How long can Riesling age? Some Rieslings, it seems, can age almost indefinitely. It is possible to taste German Rieslings from the 1940s and 1950s that are still in fine fettle and, curiously, these are not always wines from the best vintages. Sometimes the high acidity levels that go hand-in-hand with cooler vintages have helped to preserve the wines into old age.

How long can Riesling age?

The question of aging Riesling is tied up with that of acidity. The acidity of many German Rieslings (in particular those of the cooler regions like the Saar) makes them taste lean and ungenerous in extreme youth. Taste them at this stage and you may well decide that Riesling is not for you. It is impossible to emphasize too strongly that good Rieslings should have bottle age: four to five years for a Kabinett, five to seven for a Spätlese, six to 10 for an Auslese, and 10 years plus for Beerenauslesen, Trockenbeerenauslesen and Eisweine. Simple QbA wines can be drunk a year or two after the vintage.

Dry (trocken) German Rieslings have a slightly different aging profile. They don’t last as long as Rieslings with residual sugar, and become drinkable a little earlier.

Alsace Rieslings similarly need age – three or four years for simple AC wines, four or five years or more for Grands Crus, and at least five – ideally 10 or more – for Vendange Tardive wines. Austrian Rieslings are drunk young in Austria, though the best wines of the Wachau can improve for six or eight years. Top Australian Rieslings from the Clare or Eden Valleys will improve for perhaps 10 years, and last for 20.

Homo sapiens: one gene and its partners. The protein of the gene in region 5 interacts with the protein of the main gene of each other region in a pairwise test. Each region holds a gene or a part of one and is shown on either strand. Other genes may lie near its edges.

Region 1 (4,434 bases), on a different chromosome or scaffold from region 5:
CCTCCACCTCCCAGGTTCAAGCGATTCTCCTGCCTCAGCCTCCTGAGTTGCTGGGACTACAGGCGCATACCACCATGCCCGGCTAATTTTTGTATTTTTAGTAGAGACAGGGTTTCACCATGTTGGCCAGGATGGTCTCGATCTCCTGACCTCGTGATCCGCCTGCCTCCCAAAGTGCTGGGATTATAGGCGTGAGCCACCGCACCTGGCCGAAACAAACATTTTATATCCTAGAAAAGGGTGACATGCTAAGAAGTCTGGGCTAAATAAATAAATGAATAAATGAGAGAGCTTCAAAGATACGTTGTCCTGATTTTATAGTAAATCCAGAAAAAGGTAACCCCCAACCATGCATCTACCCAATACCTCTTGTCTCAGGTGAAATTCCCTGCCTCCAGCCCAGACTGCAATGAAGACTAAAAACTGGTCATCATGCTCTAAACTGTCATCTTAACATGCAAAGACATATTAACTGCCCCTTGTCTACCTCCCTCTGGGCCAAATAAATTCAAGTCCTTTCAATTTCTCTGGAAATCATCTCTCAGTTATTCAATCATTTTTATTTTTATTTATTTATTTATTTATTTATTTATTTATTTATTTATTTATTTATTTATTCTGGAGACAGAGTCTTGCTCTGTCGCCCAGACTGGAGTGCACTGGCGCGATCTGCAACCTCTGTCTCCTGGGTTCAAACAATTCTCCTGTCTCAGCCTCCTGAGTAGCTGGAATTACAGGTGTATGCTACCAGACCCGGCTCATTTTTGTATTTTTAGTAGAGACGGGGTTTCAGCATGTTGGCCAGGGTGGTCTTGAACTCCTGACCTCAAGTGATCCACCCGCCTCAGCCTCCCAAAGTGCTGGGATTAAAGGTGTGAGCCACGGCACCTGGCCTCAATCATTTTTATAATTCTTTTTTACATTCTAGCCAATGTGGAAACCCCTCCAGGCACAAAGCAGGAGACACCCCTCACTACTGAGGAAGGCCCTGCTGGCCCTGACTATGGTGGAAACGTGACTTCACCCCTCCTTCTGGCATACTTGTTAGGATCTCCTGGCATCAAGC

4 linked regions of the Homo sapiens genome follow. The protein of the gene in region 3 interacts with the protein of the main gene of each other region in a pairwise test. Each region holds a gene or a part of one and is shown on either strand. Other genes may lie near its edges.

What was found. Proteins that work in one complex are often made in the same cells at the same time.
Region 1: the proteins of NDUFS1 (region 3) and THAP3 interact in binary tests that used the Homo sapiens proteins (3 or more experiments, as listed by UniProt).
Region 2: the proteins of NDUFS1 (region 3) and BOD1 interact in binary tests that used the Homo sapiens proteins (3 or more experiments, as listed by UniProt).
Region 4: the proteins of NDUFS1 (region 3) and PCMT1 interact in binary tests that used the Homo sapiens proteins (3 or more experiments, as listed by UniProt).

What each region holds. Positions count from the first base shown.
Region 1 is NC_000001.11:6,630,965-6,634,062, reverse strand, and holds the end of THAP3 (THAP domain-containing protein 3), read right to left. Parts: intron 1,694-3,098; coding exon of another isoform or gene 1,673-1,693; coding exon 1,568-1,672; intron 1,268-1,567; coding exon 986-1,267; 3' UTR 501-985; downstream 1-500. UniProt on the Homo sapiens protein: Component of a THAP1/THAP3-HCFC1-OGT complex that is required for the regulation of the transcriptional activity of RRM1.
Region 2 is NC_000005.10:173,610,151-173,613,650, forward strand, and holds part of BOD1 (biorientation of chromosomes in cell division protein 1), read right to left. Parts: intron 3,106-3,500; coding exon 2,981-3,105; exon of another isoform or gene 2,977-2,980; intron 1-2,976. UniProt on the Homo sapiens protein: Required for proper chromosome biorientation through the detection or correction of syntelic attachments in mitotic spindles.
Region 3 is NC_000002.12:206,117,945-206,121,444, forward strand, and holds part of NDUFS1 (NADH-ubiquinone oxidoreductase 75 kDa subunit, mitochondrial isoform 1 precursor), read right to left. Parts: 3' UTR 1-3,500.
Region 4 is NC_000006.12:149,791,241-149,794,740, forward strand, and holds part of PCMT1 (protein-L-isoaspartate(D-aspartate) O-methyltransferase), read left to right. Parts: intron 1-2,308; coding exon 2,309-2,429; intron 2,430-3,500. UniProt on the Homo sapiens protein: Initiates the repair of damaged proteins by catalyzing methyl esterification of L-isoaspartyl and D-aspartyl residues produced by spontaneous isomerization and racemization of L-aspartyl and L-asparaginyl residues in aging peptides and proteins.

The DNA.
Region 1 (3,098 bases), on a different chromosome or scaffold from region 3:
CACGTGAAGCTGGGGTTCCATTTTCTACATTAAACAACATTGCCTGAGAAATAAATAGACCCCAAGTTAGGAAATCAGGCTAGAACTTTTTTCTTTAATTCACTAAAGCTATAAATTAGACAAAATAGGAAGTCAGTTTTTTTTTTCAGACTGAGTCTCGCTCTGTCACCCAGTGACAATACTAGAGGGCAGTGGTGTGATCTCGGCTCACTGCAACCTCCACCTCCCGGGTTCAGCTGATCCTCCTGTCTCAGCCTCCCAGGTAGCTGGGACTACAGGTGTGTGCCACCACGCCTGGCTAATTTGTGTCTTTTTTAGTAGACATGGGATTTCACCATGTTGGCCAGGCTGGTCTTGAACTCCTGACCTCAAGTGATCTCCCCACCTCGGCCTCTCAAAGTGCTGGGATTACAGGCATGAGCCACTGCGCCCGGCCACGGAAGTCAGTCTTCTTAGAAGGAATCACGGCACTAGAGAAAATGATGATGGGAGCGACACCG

The taste of Riesling

The adjectives that can be used to describe the flavour of this grape are as varied as the terroirs in which it grows. Slate soil gives it a characteristic smoky tang; in other soils it may taste minerally, steely, tarry, earthy, flowery or slightly spicy. Peaches and green apples are common descriptors; quince is also found, as is honey and citrus peel. Riper wines may taste of apricot or even pineapple. Australian Riesling often tastes of ripe limes and toast. Aged Riesling may acquire a characteristic smell of petrol or kerosene; this may not sound appetizing but is delicious. Look also for honey and marzipan and uncooked buttery shortbread, and buttered toast.

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Good German Spätlese Rieslings have the acidity to counteract the richness of, say, goose or duck, but the endless permutations of sweetness, dryness and weight in German wines mean that you do have to think out your food and wine combinations rather carefully.
For example, a well-aged Mosel Kabinett or Spätlese will be perfect with trout, or with smoked fish pâté.

The Rheingau Halbtrocken equivalent will be good with fish in creamy sauces, though a traditionally sweet Rheingau Spätlese may well be too sweet for most dishes. But only the weightiest Auslesen and upwards should be attempted with desserts, and then only with desserts that are not oversweet. An Auslese from the Mosel will be too light for almost all desserts, and will be best drunk on its own.

Alsace Rieslings are far more food-friendly, and will partner everything from onion tart to spicy chicken dishes – and both Alsace and Australian Rieslings are perfect with Chinese and Thai food. Any dry Riesling with crisp apple or lime acidity will be a good match for salads.